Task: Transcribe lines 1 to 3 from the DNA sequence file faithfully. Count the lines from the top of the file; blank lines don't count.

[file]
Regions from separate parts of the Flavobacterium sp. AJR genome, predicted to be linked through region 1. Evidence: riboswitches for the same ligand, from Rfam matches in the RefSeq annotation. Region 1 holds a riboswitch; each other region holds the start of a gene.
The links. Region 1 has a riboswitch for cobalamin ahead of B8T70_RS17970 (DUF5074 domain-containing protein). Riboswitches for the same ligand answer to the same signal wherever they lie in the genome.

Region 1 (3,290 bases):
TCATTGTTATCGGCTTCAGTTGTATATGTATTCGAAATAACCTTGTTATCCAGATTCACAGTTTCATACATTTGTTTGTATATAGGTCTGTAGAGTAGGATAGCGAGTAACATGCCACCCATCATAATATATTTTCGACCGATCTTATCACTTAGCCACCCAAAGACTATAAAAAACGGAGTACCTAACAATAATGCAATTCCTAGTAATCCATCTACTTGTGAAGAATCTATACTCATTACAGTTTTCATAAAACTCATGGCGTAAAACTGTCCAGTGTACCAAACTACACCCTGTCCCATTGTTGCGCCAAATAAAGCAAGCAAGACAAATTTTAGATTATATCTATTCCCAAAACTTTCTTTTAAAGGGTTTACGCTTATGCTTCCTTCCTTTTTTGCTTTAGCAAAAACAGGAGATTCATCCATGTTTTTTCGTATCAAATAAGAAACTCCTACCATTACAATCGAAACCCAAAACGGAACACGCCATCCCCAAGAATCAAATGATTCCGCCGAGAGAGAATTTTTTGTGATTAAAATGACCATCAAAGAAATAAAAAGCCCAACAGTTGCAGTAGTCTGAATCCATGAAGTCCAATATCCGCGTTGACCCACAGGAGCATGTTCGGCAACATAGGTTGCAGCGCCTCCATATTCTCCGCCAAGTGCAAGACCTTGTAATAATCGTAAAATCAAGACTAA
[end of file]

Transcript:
Regions from separate parts of the Flavobacterium sp. AJR genome, predicted to be linked through region 1. Evidence: riboswitches for the same ligand, from Rfam matches in the RefSeq annotation. Region 1 holds a riboswitch; each other region holds the start of a gene.
The links. Region 1 has a riboswitch for cobalamin ahead of B8T70_RS17970 (DUF5074 domain-containing protein). Riboswitches for the same ligand answer to the same signal wherever they lie in the genome.

Region 1 (3,290 bases):